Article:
Shoppers will spend £6bn this weekend in a final burst of Christmas shopping, but the spree will not be enough to save some high street names from going bust.
Insolvency experts expect several leading retailers to fail to pay basic costs over the next two weeks and to collapse at the start of January.
As families are eating their dinner on Christmas Day, landlords will demand three months rent in advance – multi-million pound bills that some well-known chains will not be able to pay.
A slew of well-known retailers have gone bust this year, with the collapse of MFI and Woolworths alone costing 32,000 jobs. Fashion outlets MK One and Ethel Austin, the shoe shop Dolcis, The Works bookshop and the wood furniture specialist New Heights have been placed in administration this year.
Consumer confidence has plummeted to historic lows this year as the global economic tornado has whirled across Britain, crippling banks and threatening mass job losses in sectors as diverse as construction, property, motor manufacture, media and retail.
Marks & Spencer and other leading shops were forced to slash prices last month to combat a slump in the second half of November, with two for one deals and 50 per cent off promotions.
In the past week, the discounting together with the Chancellor's emergency cut in VAT from 17.5 per cent to 15 per cent, have tempted more shoppers back on to the high street.
For some, however, the upturn will not be enough to survive. Landlords will send bailiffs into the shops at the start of January to seize goods on the shelves in payment rather than wait for the banks to seize the companies.
The corporate rescue specialist Begbies Traynor has put 323 UK retailers on a "critical list", suggesting they have a 70 per cent chance or more of failing.
Specialist firms selling big ticket items and DIY and furniture chains are believed to most vulnerable. Richard Dodd, British Retail Consortium head of media and campaigns, said: "There's been a string this year of smaller, less-well known chains that have gone into administration and undoubtedly there will be more of those. I don't think we will see any of the really well-known names following Woolworths to the wall. The rents issue will no doubt be a factor. It's a big cash-flow issue for retailers to have to stump up three months rent in advance."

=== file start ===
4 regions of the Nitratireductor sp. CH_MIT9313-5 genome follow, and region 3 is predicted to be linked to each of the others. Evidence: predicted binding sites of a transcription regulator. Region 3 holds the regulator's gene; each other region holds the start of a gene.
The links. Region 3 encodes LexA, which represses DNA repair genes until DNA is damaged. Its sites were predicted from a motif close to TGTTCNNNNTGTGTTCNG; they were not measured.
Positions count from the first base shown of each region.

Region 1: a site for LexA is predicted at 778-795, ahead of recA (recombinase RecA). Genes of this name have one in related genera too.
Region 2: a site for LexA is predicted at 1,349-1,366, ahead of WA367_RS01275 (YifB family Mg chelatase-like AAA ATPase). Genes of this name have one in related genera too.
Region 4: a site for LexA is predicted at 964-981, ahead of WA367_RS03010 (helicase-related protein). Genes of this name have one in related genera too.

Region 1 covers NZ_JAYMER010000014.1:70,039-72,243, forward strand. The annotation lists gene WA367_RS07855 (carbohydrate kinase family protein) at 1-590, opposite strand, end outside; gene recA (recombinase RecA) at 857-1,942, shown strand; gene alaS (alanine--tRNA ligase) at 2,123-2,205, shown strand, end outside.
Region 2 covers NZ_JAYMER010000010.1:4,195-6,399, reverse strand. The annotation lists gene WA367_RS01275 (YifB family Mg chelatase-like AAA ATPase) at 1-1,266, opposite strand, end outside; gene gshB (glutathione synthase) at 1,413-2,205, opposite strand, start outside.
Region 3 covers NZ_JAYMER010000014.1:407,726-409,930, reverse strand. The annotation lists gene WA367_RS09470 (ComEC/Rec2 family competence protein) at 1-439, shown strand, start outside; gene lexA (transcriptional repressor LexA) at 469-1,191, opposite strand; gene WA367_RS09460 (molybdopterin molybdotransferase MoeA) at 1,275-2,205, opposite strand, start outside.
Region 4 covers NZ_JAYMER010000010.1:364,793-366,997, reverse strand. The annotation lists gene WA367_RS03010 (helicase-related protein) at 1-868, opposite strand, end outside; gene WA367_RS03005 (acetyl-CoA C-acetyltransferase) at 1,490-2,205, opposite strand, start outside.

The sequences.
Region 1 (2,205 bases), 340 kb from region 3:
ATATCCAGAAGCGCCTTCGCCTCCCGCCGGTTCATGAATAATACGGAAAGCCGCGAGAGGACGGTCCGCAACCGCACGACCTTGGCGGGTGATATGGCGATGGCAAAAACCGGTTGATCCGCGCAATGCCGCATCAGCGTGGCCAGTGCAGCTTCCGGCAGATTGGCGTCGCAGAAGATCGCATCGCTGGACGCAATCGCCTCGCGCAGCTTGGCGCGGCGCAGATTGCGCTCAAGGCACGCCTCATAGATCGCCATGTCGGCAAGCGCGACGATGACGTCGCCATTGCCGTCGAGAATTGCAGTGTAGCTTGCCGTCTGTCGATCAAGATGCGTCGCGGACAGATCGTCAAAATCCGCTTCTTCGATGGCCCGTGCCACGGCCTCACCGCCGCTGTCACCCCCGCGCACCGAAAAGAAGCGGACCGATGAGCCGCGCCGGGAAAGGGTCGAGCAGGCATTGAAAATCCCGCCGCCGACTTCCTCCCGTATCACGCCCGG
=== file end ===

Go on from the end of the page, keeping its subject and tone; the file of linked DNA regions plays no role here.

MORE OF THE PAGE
Theo Paphitis, star of BBC's Dragons' Den show and a retail turnaround expert, warned: "It is massively tough. But in difficult times there are opportunities and good retailers will survive and poor ones will not." He added: "None of us deserve a living. We have to earn a living. And there are some that have never deserved a living."
According to the Office for National Statistics, sales have held up this year despite the downturn, with a year-on-year rise of 2.9 per cent in November.
Retailers, footfall figures and BRC and KPMG's monthly sales monitor however suggest underlying sales have fallen, with the latter down 2.6 per cent in November compared with last year.
DSGi, owners of Curry's and PC World, reported a pre-tax loss of £29m for the half year to mid-October on a 7 per cent fall in sales. Pre-tax profits at Carpetright slumped 67 per cent after sales fell 13 per cent, while sales fell 8 per cent at JJB Sports, 13 per cent at Comet and 47 per cent at Land of Leather, the furniture retailer, albeit for different periods. According to research for The Independent by the Centre for Economic and Business Research, retailers will take £6.1bn this weekend – three times average takings.
"What we have seen in terms of trends is that Christmas kicked off relatively slowly this year and has accelerated in the last couple of weeks fuelled possibly by discounting launched by the retailers," said CEBR economist Jörg Radeke. Andy Clarke, the retail director of Asda, said: "This is going to be the biggest weekend of the year. It is going to be a nail-biting Christmas for a lot of retailers, but we feel we are in a very good place. The discounting at other retailers has probably brought a lot of January sales activity forward into December. January is going to be challenging for everyone, but if will be tougher for the retailers that have done heavy discounting [before Christmas]."
Retailers are braced for a hectic few days, particularly from last-minute male shoppers, who are likely to crowd lingerie and perfume departments.
Economists believe lower interest rates, the VAT cut and high street sales will not be enough to offset sharply higher unemployment, high debt, low wage increases and tighter lending. Looking forward to 2009, Dan Knowles, the director of selling operations at John Lewis, said: "Fasten your seatbelts. No doubt there will be more businesses finding life very tough and I think we will see more closures in January. Those businesses that do not have a strong brand or are not financially sound will struggle."
Julia Reynolds, chief executive of the internet retailer Figleaves, said: "January and February will be a bloodbath, it will be very tough."Reuse content